In 1966, psychedelic drug advocate and former Harvard professor Timothy Leary appeared on the Merv Griffin Show.
"I'm in the unfortunate situation of being about 20 years ahead of my time," Leary said. When asked how many times he'd taken LSD, he answered 311. The audience gasped.
Leary was fired for experimenting with psychedelics on undergraduates, and before long, LSD was classified as a Schedule I drug, meaning it had "no known medical use." Research on the medical uses of LSD and other psychedelics came to a halt.
Chinese President Xi Jinping has made it a priority to eliminate corruption within the Chinese Communist Party.
"The [Communist Party] desperately wants the appearance of cracking down hard on corruption because they understand that rampant corruption is threatening the party's legitimacy," says Associated Press reporter Gillian Wong.
In a story published Sunday, Wong uncovers how that crackdown on corruption has led to another problem: abuse and torture of party officials.
William Clay Ford, a descendant of auto industry pioneer Henry Ford and owner of the Detroit Lions, has died at age 88. He was the son of Edsel Ford.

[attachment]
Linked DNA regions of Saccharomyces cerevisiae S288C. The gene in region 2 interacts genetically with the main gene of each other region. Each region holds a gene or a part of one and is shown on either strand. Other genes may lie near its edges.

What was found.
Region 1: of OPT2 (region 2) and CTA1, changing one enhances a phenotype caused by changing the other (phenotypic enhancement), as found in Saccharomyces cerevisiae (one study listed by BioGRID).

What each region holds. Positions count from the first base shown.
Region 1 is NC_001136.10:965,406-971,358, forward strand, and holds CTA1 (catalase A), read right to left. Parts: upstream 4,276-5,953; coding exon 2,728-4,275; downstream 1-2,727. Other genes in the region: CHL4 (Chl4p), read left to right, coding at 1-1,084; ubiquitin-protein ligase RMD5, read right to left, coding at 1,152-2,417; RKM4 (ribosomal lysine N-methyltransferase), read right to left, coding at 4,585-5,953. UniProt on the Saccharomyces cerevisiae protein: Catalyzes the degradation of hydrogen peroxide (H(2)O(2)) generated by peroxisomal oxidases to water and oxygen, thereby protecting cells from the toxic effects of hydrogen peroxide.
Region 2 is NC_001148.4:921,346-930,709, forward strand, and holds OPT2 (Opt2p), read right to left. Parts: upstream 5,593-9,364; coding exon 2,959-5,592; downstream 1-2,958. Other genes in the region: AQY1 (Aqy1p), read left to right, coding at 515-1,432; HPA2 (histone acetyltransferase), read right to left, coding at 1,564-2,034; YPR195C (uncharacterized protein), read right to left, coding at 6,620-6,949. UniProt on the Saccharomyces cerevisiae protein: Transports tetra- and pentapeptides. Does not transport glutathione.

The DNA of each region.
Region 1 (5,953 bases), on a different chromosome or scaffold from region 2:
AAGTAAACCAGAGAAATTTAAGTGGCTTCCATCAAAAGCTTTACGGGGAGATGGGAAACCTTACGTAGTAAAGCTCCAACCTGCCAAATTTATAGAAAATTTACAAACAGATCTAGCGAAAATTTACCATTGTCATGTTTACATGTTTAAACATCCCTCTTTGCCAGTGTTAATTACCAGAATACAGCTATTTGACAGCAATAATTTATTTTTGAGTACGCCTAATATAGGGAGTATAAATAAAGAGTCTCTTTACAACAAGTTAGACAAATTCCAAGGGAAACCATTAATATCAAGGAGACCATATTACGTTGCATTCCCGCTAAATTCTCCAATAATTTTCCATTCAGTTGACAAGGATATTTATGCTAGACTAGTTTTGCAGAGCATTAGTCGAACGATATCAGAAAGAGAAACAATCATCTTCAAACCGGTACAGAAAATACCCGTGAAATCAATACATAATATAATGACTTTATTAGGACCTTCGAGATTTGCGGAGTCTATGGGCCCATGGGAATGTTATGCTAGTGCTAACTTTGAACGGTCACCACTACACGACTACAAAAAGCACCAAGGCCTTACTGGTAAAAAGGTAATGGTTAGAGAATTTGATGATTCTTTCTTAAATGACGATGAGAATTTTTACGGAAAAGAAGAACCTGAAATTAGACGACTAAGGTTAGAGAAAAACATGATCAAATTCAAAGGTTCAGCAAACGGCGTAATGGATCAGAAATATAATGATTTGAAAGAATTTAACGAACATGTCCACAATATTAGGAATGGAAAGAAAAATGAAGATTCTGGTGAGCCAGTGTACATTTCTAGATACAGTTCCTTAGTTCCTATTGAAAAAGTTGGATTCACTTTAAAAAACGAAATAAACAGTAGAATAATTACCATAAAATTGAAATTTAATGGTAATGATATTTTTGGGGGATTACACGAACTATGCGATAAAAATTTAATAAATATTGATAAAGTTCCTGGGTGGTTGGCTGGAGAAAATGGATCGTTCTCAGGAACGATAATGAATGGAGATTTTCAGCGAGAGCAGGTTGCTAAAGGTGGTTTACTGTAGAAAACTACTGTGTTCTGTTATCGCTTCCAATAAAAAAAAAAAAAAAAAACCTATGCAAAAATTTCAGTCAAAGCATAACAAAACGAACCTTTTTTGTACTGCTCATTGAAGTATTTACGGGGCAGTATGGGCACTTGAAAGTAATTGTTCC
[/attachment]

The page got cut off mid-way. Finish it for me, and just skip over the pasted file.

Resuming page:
Ford's death was confirmed by the automaker that bears his family's name Sunday. The company said Ford died at home after suffering from pneumonia. And it said that during his 57 years with the company, Ford led the Design Committee and helped develop cars such as the Continental Mark II, a sleek two-door built in the mid-1950s.
Italy has more UNESCO world heritage sites than any other country in the world, and its art and cultural riches have drawn visitors for centuries.
It also prides itself on being a culinary mecca, where preparing, cooking and serving meals is a fine, even sacred, art. And now that the country is in the deepest and most protracted recession since World War II, why not cash in on its reputation as a paradise for visiting gourmets and gourmands?
Originally published on Mon March 10, 2014 3:01 am
An experimental blood test can identify people in their 70s who are likely to develop Alzheimer's disease in the next two or three years. The test is accurate more than 90 percent of the time, scientists reported Sunday in Nature Medicine.